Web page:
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Posted at 6:30 AM ET, 09/ 7/2009

A Lesson on Labor Day

By Valerie Strauss

Labor Day is the perfect day to explain to kids complaining about going back to school just how much worse things could be for them.

In fact, they once were: Kids were forced into back-breaking jobs day and night in mines, textiles, glass factories, canneries and other places where children don't belong. Labor activitists eventually ended child labor--and won better working conditions for adult workers, including the eight-hour work day.

Today, though, few schools teach in depth about the labor movement and I doubt many kids know what the holiday is intended to honor. To help you use this holiday as a learning experience for your children--which is exactly what The Answer Sheet knew you were planning to do today--here are some facts and figures kindly assembled by the U.S. Census Bureau and other government agencies.

It’s your government at work.

Celebrated--On the first Monday in September, Labor Day honors the social and economic contributions that the American worker has made to the growth and health of the country. It was first celebrated in this country in the 1880s--at a time when people commonly worked 12-hour days. The first Labor Day rally, in 1882, was in support of an eight-hour workday.

155.1 million:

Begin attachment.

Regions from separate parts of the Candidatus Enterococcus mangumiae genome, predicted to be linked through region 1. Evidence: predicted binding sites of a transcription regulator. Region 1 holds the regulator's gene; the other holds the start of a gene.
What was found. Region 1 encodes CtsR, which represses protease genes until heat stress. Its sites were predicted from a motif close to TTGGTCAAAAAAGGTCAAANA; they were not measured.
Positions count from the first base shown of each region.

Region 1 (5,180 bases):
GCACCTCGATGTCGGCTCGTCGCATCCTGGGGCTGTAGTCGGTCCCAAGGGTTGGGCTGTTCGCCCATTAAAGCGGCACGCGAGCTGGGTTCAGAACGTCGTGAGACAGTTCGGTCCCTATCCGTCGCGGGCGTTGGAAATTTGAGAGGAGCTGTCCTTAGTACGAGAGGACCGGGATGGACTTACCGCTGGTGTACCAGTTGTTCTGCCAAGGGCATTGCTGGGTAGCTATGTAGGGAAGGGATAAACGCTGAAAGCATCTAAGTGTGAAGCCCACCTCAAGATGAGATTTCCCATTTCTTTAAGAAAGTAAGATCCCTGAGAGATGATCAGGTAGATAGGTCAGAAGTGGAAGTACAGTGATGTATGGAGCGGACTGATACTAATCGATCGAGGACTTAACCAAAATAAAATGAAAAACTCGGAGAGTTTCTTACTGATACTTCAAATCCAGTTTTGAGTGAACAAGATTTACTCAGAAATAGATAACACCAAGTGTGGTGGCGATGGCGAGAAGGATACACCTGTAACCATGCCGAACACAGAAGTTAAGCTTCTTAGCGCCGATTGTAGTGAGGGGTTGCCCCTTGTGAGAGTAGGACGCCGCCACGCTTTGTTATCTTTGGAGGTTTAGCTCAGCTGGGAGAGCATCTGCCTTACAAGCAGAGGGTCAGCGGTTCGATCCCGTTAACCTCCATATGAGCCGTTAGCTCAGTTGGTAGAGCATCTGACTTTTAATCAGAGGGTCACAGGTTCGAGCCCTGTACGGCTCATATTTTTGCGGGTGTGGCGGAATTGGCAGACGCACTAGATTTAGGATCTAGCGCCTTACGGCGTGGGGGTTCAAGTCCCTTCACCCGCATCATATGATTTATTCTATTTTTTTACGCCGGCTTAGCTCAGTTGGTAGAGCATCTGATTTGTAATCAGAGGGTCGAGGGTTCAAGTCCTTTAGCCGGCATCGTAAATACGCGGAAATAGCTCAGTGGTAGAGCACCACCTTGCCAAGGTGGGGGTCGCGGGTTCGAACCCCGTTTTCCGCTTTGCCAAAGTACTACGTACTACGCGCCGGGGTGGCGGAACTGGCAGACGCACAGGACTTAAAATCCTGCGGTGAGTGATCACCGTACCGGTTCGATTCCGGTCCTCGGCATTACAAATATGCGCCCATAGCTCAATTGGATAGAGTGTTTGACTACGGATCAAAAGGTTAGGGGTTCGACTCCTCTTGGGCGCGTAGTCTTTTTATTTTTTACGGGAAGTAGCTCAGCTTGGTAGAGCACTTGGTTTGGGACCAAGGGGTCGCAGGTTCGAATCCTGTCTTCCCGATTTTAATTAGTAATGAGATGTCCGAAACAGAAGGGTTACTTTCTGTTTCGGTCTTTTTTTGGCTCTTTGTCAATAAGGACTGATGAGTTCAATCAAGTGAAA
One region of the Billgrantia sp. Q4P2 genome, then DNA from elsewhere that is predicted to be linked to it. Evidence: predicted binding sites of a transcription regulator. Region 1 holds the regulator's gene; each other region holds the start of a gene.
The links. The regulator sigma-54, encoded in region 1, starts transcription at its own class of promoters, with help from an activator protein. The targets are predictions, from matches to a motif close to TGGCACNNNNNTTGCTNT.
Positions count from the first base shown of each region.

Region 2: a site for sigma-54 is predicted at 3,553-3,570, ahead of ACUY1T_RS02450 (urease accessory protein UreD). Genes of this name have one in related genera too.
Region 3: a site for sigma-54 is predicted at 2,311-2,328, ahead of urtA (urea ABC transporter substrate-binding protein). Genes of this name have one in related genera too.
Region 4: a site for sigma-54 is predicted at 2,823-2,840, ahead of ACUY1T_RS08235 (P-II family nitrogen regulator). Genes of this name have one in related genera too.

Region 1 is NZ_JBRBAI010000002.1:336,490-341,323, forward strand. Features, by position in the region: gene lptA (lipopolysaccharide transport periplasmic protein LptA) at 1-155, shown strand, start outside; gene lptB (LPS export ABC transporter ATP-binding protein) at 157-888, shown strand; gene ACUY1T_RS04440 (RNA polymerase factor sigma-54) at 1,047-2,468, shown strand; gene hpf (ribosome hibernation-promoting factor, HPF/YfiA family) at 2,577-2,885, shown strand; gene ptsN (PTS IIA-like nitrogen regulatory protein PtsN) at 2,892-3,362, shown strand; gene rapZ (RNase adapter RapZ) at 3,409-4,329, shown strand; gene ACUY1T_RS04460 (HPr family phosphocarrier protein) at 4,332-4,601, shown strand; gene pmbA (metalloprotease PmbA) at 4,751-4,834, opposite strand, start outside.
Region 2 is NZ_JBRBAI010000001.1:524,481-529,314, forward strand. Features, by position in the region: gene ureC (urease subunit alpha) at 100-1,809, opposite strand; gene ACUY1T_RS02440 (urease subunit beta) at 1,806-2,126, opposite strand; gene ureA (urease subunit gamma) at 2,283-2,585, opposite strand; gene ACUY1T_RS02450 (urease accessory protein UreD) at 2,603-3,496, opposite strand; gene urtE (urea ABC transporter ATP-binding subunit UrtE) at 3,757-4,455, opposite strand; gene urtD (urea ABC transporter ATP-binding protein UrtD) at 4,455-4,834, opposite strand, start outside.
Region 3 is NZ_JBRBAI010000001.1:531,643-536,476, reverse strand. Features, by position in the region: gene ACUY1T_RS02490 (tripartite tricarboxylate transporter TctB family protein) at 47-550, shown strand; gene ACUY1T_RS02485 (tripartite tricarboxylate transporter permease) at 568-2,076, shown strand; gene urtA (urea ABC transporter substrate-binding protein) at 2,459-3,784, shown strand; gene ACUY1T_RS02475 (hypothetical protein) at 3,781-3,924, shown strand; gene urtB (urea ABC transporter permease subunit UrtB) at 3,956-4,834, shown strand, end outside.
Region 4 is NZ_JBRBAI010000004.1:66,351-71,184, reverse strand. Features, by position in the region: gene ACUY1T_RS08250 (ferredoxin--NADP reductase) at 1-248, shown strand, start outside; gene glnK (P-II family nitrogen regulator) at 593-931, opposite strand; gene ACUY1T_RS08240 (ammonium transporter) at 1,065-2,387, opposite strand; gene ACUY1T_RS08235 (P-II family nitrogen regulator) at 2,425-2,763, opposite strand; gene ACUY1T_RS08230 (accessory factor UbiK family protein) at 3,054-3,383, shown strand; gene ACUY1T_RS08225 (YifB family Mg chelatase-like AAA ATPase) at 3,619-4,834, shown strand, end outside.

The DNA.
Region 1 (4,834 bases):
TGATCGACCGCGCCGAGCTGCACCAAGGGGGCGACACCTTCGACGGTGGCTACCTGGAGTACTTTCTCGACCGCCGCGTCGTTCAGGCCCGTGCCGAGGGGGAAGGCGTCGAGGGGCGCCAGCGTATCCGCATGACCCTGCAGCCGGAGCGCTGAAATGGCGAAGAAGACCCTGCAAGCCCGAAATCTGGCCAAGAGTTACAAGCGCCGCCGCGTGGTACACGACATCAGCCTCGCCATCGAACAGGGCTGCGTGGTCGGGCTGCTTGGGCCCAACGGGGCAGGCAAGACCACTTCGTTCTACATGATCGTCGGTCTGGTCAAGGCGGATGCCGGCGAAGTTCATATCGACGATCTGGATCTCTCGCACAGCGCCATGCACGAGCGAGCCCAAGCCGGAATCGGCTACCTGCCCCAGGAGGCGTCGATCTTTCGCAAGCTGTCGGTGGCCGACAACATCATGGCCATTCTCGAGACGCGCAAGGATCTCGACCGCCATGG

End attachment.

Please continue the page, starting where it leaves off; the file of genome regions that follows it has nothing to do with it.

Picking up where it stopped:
Number of people 16 and older in the nation’s labor force in May 2009.

7.7 million:
Number of workers who hold down more than one job. So-called moonlighters comprise 5 percent of the working population.

Annual median earnings for full-time, year-round worker in 2007:

17 million--Number of commuters who leave for work between midnight and 5:59 a.m. These early birds represent 13 percent of all commuters.

76 percent of workers drive alone to work, 10 percent car pool, and 5 percent take public transportation (excluding taxicabs).

There are in the United States:
7.2 million teachers (2.9 million teach at the elementary and middle school level. The remainder includes those teaching at the postsecondary, secondary, and preschool and kindergarten levels.)
2.8 million registered nurses
2.1 million janitors and building
1 million computer software engineers
773,000 hairdressers, hairstylists and cosmetologists
293,000 firefighters
186,000 musicians, singers and related workers
137,000 aerospace engineers

$63,640--Average annual salary of public school teachers in California as of the 2006-2007 school year — the highest of any state.
$35,378--Teachers in South Dakota received the lowest pay.
$50,758--The national average was $50,758.
$16.56--Average hourly wage for the nation’s school bus drivers in 2007-08.
$14.19--Average hourly wage for school custodians.
$11.60--Average hourly wage for cafeteria workers.

*Statistics from the U.S. Census Bureau

By Valerie Strauss  | September 7, 2009; 6:30 AM ET
Categories:  Civics Education  | Tags:  American history, Labor Day, workers  
Save & Share:  Send E-mail   Facebook   Twitter   Digg   Yahoo Buzz   StumbleUpon   Technorati   Google Buzz   Previous: 7 Things I Learned This Week
Next: CHECKING IT OUT: What's a ‘highly skilled’ teacher in D.C.?


Again, a wonderful post. Your blog has quickly become the first thing I read every morning.

Posted by: bethesda3 | September 7, 2009 8:31 AM | Report abuse

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